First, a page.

1.Nf3 Nf6 2.b3 d5 3.Bb2 Bg4?
Black development plan is very simple, the main line goes like this:
1. Nf3 Nf6 2. b3 d5 3. Bb2 Bg4 4. e3 Nbd7
5. Be2 e6 6. O-O Bd6 7. c4 c6 8. d4 O-O 9. Nbd2
In this position, despite white bishop aiming it is own pawn it is still potentially dangerous; therefore, standard
c5 breaks are not usual in this position.
The safest approach for black is try to exchange the dark-squared bishops with
9...Qe7 10. Ne5 Ba3.
Another approach, most intuitive in my opinion, is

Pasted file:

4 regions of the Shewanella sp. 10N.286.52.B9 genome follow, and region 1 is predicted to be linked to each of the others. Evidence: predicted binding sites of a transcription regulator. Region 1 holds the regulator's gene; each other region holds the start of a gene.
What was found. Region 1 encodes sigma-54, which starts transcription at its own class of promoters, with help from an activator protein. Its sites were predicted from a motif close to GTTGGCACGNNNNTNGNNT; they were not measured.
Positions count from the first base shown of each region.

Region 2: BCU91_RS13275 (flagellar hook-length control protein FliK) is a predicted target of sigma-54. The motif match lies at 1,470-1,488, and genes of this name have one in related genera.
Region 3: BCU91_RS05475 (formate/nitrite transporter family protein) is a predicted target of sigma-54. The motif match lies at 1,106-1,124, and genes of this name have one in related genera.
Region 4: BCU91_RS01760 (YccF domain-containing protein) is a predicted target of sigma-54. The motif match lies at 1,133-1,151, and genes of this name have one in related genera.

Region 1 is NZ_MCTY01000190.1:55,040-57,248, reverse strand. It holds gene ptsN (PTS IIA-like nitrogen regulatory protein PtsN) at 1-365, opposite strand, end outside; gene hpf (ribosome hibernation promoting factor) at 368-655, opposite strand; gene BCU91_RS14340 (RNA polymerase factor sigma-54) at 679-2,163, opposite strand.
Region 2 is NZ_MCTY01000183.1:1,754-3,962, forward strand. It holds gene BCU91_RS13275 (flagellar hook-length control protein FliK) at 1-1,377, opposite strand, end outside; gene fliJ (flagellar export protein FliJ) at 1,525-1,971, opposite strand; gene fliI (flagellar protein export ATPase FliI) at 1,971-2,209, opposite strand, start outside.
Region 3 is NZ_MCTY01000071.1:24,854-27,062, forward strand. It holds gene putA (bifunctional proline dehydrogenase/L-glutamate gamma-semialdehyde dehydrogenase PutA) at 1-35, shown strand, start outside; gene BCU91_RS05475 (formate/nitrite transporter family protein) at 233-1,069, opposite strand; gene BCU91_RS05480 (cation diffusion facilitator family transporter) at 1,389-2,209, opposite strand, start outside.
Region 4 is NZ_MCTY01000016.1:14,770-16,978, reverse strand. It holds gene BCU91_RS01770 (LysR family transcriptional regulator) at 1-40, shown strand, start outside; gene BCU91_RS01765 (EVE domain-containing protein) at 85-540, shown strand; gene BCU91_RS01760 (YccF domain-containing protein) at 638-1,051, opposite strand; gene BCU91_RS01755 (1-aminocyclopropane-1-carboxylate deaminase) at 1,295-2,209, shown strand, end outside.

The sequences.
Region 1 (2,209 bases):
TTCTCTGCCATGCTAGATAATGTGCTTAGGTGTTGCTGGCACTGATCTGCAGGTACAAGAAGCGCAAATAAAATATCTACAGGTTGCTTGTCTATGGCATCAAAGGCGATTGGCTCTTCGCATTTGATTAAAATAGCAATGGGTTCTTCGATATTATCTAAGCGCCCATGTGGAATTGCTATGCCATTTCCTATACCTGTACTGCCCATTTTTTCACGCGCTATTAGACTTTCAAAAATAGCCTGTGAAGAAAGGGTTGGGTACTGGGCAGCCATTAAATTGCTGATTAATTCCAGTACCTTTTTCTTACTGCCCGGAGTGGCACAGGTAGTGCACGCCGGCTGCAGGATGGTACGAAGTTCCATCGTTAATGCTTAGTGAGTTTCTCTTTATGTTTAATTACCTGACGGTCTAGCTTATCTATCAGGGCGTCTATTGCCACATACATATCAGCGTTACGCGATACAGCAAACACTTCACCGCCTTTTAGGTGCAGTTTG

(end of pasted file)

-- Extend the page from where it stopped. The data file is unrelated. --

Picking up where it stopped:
9...Ne4 10. Nxe4 dxe4 If white plays
11. Nd2 then after
11. Bxe2 Qxe2. 12...f5 black has play on the king side, the bishop is aiming at h2 and the queen can be brought to
h4 or/and rook to
f6. If white plays
11. Ne5 and then
11... Bxe2 12.Qxe2 black could play
13. Nxd7 and here again black can play on the king's side.
It is also common to bring the queen play
9...Qb8 with the aim of controlling the
e5 square and preventing
Ne5. But I am not very familiar with this plan.
Also, the position you describe can be reached via
1.Nf3 Nf6 2.g3 move order.
1. Nf3 Nf6 2. g3 d5 3. Bg2 e6 4. O-O Be7
5. b3 O-O 6. Bb2 c5 7. c4
to avoid it you can go for the same black setup, with the bishop on g4.